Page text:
I don’t profess to be a branding expert. Branding is one of those words that means a lot of different things to different people. But branding goes hand in hand with messaging, particularly as it relates to brand promise. So I thought I shared some thoughts on branding from my perspective.
What does branding mean to you? Are we talking about names, colors, logos, etc? That is not what branding means to me (it is certainly part of it, but these areas are largely tactics). We don’t research how enterprise buyers react to different colors or do any research to measure affinity to particular names or logos. If a client wants to discuss these items with us, fine, but all we can provide is another opinion–and it is truly that an opinion based on our personal experiences, with no research behind,
Or, when you say branding do you mean brand promise and, possibly, the customer experience expectations? That is more how I think of brands and we use our work on positioning and storytelling to help clarify the brand promise and communicate more effectively. Looking across the Customer Life Cycle can help you identify your activities and approaches that will affect customer experience and, by extension, brand perceptions. It is these activities that really make or break a brand.
As it relates to that, we often get questions about naming strategies. This is a little bit different than naming specifically (where we can only offer opinions). Naming strategies have a big impact on messaging and customer experience. While we don’t do deep research to assess the relative strengths or weaknesses of various strategies, there are some general guidelines that we recommend. The ideas below are based largely on experience and opinions (mine), but I think some might find it useful).
For smaller businesses, a one-brand naming strategy is almost always the best. The brand is the company name. Often, evocative names work well here, as it creates a unique, memorable thing for customers. By using a one-brand naming strategy, your customers only have to remember one thing. You only have to market one name. Its less difficult and less expensive. For your products (or services), use descriptive names that indicate what they do, rather than evocative names.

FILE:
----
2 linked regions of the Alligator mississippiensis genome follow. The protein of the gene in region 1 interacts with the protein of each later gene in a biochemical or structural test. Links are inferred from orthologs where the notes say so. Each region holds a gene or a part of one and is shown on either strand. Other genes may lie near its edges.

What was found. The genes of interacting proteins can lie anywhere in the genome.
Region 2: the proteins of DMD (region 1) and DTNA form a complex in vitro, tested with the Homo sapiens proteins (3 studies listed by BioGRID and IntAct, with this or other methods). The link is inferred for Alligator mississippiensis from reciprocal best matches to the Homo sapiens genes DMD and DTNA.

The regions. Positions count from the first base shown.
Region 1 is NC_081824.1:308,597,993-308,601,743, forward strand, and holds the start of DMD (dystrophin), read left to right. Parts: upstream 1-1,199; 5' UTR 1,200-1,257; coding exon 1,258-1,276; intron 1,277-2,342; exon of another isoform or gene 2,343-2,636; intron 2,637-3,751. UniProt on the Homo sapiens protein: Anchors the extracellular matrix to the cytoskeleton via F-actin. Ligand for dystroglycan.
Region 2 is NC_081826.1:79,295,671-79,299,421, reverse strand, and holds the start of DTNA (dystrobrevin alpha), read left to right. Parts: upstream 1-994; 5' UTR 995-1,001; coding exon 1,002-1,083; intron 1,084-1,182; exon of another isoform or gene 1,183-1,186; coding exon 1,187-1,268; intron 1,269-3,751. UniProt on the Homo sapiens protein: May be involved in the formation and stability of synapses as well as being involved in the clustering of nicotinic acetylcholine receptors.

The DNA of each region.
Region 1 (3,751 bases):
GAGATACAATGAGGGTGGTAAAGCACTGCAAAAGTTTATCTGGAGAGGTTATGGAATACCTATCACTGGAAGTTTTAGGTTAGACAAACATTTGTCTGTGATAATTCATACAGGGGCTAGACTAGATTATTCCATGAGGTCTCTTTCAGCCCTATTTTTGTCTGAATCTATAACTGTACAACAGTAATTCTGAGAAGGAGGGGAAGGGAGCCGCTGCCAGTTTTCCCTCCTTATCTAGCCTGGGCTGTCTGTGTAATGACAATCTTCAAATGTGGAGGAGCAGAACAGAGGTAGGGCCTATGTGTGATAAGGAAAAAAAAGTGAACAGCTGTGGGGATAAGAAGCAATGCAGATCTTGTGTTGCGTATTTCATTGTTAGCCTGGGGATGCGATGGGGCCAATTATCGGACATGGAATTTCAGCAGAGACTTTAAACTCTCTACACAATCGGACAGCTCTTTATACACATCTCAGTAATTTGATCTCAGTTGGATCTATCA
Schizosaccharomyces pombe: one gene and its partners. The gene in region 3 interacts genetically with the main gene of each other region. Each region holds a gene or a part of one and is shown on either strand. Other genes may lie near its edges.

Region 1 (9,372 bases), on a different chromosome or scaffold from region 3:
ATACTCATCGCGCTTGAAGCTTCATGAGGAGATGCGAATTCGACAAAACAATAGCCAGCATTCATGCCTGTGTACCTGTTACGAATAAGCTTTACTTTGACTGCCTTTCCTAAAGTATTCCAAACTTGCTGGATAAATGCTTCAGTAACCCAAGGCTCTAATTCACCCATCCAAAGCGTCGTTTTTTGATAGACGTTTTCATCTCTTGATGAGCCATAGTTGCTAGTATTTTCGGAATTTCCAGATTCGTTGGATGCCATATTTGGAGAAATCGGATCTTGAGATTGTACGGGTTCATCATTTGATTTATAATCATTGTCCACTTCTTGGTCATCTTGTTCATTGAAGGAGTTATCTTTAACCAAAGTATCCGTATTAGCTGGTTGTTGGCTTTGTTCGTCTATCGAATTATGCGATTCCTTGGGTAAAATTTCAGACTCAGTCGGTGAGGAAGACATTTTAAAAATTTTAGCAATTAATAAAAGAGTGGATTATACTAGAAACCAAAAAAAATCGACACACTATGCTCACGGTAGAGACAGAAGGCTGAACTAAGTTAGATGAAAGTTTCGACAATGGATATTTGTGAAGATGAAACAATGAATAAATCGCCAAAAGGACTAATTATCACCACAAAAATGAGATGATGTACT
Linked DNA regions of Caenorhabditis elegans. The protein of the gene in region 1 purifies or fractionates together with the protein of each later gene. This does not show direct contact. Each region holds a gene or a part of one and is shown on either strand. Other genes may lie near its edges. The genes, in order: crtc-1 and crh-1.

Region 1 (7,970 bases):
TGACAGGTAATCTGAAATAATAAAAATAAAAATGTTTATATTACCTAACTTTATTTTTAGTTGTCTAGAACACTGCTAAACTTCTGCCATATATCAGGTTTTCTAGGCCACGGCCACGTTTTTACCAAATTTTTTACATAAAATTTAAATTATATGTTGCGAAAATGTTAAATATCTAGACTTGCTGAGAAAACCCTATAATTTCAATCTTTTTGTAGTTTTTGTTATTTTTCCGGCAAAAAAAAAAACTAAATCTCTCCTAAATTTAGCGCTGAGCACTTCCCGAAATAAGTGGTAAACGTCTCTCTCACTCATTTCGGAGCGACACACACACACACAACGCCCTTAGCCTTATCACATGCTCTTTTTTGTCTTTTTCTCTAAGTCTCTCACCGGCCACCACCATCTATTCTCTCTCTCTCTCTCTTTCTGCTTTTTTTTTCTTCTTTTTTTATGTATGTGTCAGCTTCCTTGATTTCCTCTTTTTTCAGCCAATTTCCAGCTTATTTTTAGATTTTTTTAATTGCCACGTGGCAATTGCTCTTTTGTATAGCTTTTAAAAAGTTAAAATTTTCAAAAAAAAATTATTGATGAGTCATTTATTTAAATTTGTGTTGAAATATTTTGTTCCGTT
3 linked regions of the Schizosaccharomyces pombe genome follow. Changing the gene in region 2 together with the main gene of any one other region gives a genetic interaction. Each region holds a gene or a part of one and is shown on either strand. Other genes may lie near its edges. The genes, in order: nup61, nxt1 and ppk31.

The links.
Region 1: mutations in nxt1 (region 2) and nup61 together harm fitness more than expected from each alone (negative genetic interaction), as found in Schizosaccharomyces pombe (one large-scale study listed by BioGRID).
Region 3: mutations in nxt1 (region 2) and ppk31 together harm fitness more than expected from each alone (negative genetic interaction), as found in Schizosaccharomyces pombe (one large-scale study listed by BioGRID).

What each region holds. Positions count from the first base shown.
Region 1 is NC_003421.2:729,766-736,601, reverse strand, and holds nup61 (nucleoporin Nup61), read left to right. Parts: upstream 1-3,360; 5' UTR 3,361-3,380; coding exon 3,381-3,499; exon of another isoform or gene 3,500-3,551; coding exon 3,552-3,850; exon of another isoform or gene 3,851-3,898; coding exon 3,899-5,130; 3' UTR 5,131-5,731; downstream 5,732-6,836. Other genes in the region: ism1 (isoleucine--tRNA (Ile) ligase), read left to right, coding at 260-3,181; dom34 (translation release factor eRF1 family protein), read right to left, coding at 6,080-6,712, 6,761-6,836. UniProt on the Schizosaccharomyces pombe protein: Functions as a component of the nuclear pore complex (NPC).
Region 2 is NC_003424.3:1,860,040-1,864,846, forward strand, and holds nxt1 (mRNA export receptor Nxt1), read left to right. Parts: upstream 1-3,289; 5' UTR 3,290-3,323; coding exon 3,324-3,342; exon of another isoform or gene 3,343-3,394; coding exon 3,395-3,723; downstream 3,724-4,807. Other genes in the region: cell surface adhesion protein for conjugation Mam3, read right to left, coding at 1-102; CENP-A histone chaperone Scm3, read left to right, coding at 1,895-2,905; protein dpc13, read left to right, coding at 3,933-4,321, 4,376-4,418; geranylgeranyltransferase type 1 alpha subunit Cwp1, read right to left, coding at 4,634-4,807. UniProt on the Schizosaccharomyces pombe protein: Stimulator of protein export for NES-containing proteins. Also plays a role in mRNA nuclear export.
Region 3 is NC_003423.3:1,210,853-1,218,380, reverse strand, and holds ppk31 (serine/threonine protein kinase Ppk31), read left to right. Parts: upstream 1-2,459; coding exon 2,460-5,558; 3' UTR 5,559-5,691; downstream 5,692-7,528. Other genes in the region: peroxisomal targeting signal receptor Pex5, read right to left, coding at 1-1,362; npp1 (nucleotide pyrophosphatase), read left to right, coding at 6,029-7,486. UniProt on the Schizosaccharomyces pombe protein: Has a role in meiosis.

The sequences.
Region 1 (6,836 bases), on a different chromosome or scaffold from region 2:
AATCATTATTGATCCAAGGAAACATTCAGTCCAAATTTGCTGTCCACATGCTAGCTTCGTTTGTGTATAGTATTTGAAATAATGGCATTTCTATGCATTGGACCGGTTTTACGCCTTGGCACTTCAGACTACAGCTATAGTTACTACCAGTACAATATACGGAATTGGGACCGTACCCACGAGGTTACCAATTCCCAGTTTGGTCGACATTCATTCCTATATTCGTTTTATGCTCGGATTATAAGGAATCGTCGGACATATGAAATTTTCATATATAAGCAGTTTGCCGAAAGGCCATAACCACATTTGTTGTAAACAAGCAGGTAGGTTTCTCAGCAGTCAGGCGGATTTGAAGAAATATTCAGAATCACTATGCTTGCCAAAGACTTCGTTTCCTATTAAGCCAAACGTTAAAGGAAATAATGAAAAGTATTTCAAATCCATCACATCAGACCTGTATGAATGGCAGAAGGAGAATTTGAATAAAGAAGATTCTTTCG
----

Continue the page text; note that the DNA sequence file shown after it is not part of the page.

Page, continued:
When you are small, one of the most confusing things for customers is when you have evocative names for both the company and the product. It is hard to remember both. Some will use the company name; others will use the product. This creates alignment gaps in the market. (As an aside if you have a descriptive company name “e.g. IT Services, Inc.” you might want to find a way to make that more evocative or name the lead product with an evocative name. Descriptive names aren’t memorable. But don’t name all your products or services with evocative names. Just the lead, then the other services that complement that product/service can be described with descriptive names.
The other thing that this branding approach does is forces focus. Your less tempted to bring to market different products that serve different markets. But there comes a time when that is important for growth. And that is the next recommendation.